Obviously, you treat these scenarios differently.  If the people haven’t been to church before, probably aren’t Christians, and their kid is addicted to texting, you probably don’t want to look at “symptoms of sin” or “rudeness” right off the bat.  Love them, be gracious, and win them to Christ as the Holy Spirit leads.

But, if you’ve been in church for longer than a year, you know better.

So, if it isn’t just a droning, boring sermon that causes lack of interest or such distraction, what is it?

Well.  I was a youth once.  We sat in the front rows of the church, and we got pretty much annihilated by parents or adults sitting near us if we passed notes or talked during service.  For those teens reading this right now, text messaging didn’t exist when I was in youth.  Yep.  I’m pretty old.  But “passing notes” in church is when you take a piece of paper, that you undoubtably pretended was for notes on the sermon, and write a note to your friend, and have it passed down to them.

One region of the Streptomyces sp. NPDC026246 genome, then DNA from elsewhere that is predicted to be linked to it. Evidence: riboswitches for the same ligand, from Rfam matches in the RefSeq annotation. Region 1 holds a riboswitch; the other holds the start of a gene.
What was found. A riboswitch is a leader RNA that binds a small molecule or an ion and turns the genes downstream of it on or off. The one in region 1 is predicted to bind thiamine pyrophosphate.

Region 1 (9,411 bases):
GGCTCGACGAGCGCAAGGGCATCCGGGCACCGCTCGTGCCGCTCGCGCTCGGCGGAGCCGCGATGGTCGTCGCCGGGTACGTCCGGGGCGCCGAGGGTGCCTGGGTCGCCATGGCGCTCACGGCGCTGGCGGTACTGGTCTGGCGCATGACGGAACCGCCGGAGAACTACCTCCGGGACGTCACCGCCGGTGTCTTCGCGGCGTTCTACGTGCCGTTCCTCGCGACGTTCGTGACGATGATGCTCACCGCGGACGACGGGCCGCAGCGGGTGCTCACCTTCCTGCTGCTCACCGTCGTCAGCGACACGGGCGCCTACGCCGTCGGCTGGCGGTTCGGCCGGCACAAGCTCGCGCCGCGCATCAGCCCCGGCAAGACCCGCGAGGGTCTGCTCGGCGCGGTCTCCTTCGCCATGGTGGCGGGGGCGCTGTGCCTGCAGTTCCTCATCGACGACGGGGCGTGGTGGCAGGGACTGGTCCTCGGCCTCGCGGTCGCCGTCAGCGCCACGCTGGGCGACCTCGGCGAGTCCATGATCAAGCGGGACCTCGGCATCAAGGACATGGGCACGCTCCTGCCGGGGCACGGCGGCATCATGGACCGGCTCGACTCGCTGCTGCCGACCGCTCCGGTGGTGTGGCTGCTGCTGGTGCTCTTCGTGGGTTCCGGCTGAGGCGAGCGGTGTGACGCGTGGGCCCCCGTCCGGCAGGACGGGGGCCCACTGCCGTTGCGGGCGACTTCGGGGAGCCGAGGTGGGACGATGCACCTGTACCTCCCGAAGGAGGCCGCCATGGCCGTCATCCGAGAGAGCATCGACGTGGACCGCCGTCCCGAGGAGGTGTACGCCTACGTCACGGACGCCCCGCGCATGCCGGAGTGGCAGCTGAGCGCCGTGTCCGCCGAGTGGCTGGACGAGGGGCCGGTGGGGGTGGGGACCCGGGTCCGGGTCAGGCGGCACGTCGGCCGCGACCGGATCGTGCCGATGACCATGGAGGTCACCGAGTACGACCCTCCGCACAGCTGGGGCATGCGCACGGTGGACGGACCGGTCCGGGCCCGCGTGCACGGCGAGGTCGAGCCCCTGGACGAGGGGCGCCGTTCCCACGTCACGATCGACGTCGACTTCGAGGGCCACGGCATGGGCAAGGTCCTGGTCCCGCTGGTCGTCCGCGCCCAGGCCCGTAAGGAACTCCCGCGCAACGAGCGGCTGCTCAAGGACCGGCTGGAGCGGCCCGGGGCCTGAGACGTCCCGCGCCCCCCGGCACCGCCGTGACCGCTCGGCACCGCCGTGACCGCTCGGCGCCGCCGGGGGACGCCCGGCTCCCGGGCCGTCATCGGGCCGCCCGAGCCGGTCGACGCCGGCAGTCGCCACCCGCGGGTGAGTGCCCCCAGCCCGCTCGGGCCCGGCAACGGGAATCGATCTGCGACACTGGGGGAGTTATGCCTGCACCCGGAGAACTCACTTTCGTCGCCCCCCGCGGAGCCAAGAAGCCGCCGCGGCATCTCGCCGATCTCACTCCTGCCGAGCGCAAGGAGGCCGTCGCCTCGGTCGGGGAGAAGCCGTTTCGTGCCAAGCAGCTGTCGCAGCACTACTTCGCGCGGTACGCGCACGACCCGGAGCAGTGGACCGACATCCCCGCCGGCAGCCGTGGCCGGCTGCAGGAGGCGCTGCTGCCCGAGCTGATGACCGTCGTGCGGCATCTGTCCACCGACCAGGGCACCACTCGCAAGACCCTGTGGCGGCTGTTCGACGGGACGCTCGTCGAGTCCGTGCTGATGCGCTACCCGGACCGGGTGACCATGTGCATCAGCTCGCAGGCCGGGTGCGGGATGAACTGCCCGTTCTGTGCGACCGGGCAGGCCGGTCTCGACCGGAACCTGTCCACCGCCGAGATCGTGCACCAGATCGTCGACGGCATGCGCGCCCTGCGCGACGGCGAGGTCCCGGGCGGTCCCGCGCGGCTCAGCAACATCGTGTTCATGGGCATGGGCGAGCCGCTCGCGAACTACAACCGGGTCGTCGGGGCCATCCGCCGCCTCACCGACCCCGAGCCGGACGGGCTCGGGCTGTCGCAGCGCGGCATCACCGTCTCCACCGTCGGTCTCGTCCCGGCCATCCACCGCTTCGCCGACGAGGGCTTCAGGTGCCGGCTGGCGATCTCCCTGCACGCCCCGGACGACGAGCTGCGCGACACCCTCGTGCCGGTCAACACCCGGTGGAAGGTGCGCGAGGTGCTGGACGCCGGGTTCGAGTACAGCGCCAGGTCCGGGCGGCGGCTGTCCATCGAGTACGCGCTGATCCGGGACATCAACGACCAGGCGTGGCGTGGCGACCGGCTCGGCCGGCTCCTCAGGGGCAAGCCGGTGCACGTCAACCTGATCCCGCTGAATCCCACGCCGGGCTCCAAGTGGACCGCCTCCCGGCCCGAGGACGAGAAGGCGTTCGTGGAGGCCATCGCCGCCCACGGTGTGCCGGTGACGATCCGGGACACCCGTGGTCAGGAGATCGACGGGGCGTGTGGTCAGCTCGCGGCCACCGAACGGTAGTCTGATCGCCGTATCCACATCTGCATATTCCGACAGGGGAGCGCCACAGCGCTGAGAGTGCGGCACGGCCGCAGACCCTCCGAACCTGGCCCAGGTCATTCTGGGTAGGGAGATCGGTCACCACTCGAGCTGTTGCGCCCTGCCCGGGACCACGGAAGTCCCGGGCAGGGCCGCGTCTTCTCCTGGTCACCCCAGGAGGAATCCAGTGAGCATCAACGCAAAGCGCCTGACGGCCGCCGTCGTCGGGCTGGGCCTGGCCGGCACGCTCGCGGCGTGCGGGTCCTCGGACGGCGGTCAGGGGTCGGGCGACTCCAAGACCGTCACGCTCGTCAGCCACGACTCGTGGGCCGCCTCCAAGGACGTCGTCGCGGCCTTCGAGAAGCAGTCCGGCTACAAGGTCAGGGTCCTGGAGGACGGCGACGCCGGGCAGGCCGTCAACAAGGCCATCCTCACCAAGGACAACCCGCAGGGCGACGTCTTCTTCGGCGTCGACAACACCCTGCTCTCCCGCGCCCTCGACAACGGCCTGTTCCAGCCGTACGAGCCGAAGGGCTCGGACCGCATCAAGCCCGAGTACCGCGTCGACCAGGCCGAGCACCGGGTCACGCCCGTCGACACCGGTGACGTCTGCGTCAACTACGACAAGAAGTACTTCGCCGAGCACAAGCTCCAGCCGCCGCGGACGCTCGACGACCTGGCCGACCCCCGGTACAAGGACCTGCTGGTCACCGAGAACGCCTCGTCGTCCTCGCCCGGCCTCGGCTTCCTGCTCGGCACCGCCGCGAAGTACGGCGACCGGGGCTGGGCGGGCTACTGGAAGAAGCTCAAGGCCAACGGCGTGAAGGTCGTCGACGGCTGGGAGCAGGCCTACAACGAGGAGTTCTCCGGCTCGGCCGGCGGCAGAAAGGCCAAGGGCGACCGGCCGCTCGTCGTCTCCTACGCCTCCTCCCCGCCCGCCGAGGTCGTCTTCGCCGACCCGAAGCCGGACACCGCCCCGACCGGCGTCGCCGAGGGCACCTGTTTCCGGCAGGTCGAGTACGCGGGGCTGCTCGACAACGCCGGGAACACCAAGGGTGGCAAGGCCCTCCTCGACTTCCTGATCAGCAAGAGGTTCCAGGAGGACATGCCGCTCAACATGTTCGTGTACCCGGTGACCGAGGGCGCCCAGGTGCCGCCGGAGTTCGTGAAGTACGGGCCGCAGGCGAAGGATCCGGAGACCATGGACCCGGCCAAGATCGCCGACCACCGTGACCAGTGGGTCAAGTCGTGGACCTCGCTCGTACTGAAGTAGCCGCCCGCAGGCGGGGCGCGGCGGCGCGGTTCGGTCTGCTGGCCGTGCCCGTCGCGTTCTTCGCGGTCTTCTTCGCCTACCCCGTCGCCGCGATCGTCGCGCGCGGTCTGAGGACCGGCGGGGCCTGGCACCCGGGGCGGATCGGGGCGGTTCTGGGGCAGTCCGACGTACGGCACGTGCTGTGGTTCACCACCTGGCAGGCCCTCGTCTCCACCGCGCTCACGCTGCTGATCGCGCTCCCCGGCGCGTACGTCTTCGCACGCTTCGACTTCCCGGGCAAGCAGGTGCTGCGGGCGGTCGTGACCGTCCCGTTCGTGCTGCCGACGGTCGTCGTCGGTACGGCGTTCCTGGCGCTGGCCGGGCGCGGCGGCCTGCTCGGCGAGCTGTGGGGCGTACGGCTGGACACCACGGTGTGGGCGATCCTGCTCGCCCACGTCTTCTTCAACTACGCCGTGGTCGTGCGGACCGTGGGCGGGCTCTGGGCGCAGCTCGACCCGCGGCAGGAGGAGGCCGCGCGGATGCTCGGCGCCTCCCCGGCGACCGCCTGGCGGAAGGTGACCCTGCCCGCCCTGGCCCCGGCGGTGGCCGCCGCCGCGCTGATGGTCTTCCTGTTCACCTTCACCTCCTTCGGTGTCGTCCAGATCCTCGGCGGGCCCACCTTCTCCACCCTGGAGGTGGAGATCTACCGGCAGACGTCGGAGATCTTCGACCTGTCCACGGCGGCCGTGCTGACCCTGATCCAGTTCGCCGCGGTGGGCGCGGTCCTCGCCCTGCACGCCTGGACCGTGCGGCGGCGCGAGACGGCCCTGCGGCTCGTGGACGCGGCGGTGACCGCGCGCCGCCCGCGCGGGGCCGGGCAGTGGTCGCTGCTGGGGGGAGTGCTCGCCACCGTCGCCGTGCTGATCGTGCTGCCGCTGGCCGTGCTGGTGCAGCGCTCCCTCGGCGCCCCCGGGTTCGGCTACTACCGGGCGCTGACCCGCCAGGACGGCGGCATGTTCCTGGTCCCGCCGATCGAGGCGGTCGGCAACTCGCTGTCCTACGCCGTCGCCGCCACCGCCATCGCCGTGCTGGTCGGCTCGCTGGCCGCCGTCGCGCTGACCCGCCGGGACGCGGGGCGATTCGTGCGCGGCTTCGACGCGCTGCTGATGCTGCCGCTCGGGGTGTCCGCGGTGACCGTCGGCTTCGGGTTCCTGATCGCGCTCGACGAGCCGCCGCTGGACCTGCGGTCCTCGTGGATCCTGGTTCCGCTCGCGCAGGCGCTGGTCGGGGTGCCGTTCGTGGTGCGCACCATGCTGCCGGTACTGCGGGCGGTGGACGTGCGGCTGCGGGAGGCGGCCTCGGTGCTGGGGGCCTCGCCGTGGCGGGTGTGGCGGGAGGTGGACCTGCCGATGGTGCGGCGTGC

But, this didn’t happen that often.  Students today are in a society where entertainment surrounds them.  Easy grab information at the tips of their fingers, easy communication pretty much whenever they want, and rarely any discipline if they participate in these activities in church.

Don’t get me wrong.  I’m a software engineer.  Arguably, I’m one of “those guys” that have helped make mobile devices so popular and the software so accessible.  I’m not a Luddite by any means.  I love technology.  But like anything, it can be used for bad.